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Veggie Exit Strategies

One of the most rewarding (and fun!) parts of being in a CSA is trying new vegetables and new recipes! CSA is a great excuse to experiment with new techniques, and an amazing way to get more variety into your diet.

Our Tried and True Exit Strategies

So don't just stick to old stand by recipes when there's a whole world of cooking to explore. Stay inspired throughout the CSA season by looking outside your own ideas or the cookbooks you've used for years.
Instead, we suggest you:

  1. Check out our weekly CSA newsletter for recipes
  2. Find a couple of favorite blogs who use a lot of fresh, seasonal produce. Or, check out our recipes here on the website!
  3. Treat yourself to a new cookbook or two every CSA season.

Our Favorite Cookbooks and Blogs

Cookbooks

  • Six Seasons by Joshua McFadden
  • Bounty from the Box by Mi Ae Lipe
  • The Vegetable Butcher by Cara Mangini
  • How to Cook Everything by Mark Bittman
  • From Asapargus to Zucchini by FairShare CSA Coalition

Recipe Blogs

  • 101 Cookbooks
  • Alexandra's Kitchen
  • Dishing up the Dirt
  • Half Baked Harvest
  • Minimalist Baker
  • Naturally Ella
  • Smitten Kitchen
  • The Leek & The Carrot
  • Copy Me That

Trying New Things

One of the best things about being a part of a CSA is the opportunity to try new vegetables you aren't familiar with and experimenting with different combinations of food and flavors. Keep things extra interesting by selecting recipes that aren't the kind of thing you usually would make.

Some of our more experienced CSA members like to intentionally select recipes that are outside their "standard wheelhouse" or that use a common vegetable in a different way. For example, instead of just roasting or grilling summer squash every week, opt for something unique like a squash pie.

Take Inventory and Set Priorities Before the Next CSA Delivery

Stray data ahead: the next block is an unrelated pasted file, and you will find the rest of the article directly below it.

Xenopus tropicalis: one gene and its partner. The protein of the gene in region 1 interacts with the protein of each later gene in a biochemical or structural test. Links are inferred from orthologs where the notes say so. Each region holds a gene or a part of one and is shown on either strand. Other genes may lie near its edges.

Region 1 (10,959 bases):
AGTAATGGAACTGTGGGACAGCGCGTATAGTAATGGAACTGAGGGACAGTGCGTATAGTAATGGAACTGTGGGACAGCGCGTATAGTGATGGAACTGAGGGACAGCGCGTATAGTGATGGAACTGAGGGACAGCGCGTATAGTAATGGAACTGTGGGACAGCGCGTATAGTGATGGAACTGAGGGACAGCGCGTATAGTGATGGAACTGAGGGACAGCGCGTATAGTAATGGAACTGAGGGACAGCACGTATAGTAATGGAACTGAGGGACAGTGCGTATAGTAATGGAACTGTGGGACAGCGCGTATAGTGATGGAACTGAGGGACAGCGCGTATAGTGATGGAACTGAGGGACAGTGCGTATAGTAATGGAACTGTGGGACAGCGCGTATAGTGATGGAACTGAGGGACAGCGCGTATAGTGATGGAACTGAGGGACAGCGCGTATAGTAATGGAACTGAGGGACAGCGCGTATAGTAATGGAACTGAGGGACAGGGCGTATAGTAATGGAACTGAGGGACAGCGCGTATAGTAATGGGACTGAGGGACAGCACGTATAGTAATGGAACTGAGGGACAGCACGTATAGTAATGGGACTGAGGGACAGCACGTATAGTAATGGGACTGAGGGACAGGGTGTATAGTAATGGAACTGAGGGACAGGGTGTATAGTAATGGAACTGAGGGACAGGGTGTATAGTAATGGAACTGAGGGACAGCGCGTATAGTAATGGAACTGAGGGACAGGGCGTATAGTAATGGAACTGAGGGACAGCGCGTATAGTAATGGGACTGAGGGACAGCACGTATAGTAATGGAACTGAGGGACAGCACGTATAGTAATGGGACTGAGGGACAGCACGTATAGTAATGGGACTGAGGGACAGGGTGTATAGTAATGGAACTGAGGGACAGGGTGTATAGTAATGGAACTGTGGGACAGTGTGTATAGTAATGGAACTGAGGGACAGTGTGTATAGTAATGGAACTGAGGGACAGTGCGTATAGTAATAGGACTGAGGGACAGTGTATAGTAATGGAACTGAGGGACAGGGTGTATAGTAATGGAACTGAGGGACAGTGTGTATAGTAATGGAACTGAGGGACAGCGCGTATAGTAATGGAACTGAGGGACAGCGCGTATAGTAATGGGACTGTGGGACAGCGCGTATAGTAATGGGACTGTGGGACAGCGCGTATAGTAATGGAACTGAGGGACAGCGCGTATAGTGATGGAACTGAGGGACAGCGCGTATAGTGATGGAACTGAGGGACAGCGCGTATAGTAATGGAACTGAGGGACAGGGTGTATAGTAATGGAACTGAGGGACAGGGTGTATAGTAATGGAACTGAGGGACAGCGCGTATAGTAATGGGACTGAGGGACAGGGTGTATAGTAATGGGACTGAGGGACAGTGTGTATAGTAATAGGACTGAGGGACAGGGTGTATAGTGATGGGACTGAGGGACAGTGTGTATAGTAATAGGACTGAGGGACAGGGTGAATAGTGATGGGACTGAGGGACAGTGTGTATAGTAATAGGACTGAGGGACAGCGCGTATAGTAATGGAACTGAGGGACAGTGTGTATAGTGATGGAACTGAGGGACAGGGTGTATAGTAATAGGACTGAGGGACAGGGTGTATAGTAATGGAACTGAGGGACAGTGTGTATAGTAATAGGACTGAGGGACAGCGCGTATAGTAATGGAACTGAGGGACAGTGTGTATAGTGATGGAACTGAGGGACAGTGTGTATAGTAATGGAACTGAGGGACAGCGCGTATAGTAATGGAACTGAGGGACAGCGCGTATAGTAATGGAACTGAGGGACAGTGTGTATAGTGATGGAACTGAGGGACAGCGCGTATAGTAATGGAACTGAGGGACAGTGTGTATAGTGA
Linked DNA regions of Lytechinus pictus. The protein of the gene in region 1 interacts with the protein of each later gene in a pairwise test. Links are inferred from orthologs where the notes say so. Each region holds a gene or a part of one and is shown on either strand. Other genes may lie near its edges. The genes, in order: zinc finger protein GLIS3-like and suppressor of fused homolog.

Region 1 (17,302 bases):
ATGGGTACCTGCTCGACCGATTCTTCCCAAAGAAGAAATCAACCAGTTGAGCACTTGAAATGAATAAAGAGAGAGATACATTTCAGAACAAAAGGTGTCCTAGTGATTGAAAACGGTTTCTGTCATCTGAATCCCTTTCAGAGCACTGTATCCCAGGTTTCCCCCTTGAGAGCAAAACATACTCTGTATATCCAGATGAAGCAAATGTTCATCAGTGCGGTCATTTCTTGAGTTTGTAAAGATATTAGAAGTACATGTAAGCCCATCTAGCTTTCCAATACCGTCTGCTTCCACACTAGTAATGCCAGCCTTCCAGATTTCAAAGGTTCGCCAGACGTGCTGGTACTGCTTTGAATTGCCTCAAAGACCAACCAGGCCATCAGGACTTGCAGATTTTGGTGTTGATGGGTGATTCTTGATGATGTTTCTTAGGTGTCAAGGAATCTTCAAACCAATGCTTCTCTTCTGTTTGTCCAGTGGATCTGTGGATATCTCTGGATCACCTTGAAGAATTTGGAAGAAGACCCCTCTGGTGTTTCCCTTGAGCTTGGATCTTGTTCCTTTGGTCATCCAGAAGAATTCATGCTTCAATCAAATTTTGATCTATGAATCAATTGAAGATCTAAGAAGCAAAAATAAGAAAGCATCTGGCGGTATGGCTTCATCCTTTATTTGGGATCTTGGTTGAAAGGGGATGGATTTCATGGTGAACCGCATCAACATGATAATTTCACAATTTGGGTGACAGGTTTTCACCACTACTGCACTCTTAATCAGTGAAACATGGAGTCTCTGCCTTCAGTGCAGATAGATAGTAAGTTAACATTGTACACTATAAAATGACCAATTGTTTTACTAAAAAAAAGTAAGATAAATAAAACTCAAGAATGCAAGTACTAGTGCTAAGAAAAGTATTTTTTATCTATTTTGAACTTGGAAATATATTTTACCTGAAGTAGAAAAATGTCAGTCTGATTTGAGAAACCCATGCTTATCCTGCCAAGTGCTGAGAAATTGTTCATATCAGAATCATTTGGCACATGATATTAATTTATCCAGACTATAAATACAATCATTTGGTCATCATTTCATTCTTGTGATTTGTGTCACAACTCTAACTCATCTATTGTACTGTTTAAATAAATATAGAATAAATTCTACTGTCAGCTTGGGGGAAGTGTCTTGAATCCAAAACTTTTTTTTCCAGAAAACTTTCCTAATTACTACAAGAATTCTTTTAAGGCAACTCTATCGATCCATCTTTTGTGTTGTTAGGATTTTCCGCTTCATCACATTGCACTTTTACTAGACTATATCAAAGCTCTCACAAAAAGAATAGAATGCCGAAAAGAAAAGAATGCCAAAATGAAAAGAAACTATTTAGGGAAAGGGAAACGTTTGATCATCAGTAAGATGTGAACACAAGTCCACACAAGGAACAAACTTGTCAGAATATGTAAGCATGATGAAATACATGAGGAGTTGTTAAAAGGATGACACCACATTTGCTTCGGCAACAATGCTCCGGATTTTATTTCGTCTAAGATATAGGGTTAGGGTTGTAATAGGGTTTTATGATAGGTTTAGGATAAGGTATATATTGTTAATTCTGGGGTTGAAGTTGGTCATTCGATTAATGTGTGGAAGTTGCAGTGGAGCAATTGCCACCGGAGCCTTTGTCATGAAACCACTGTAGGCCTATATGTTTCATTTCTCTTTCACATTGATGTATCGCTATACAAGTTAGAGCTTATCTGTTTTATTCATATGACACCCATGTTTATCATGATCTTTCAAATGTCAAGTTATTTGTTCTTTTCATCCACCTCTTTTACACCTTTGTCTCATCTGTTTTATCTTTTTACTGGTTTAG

CSA can feel overwhelming when the vegetables just keep coming. When you're receiving a box week after week, things can really start to pile up.

Before the next week's box arrives, it's really important to take stock of the veggies you still have laying around and try to eat, wash, prep or even freeze those things that you know you likely won't eat within the "fresh window." These techniques will help you feel less overwhelmed when the next box arrives.

Our Favorite Exit Strategies

  1. Whipping up a stir fry is a great way to use up odds-and-ends before the next box arrives.
  2. Roast it, or explore the art of the sheet pan meal! Whenever you don't know what to do with the last two vegetables left in your fridge, I urge you to give roasting a try. There is hardly a vegetable that doesn't taste amazing roasted and if you can turn it into a sheet pan meal, all the better! Google "sheet pan meals" if you aren't familiar. It is a serious game changer.
  3. Whip up some pesto! You can make pesto out of pretty much any green you receive from the farm (basil, kale, collards, spinach, green garlic, scallions, etc) .And if you make too much, it freezes up great!
  4. Try making green cubes. At our farm, we love green cubes. This is where you take a bunch of blanched greens and puree them together and then put them into ice cube trays. Then add them to sauces or soups as you please.
  5. Just grill it! When you aren’t sure what to make with something or short on time- toss in some olive oil, salt, and pepper and grill it. Works great for MOST veggies (even some of the more unique ones). Plus who doesn't love the simplicity of a summer dinner alfresco?
  6. If all else fails... Throw it in the freezer. One of the absolute best ways to deal with produce you don't think you'll get to is utilize that freezer. You would be surprised how many vegetables can go straight into the freezer (no blanching or prep required): kale, spinach, chard, tomatoes, peppers, carrots, beets, peas, corn, onions, shredded zucchini. Toss them in freezer bags or freezer-proof containers and get them into the freezer. Or, if you're feeling ambitious you can take things a bit further, If you have too much produce at any given time, chop it up and freeze or prep sauces for freezing so you can lessen your waste!
  7. Play around with meals that incorporate many veggies. Think quiche, frittata, pizza, pasta, chili, tacos, spring rolls, scrambled eggs, etc.
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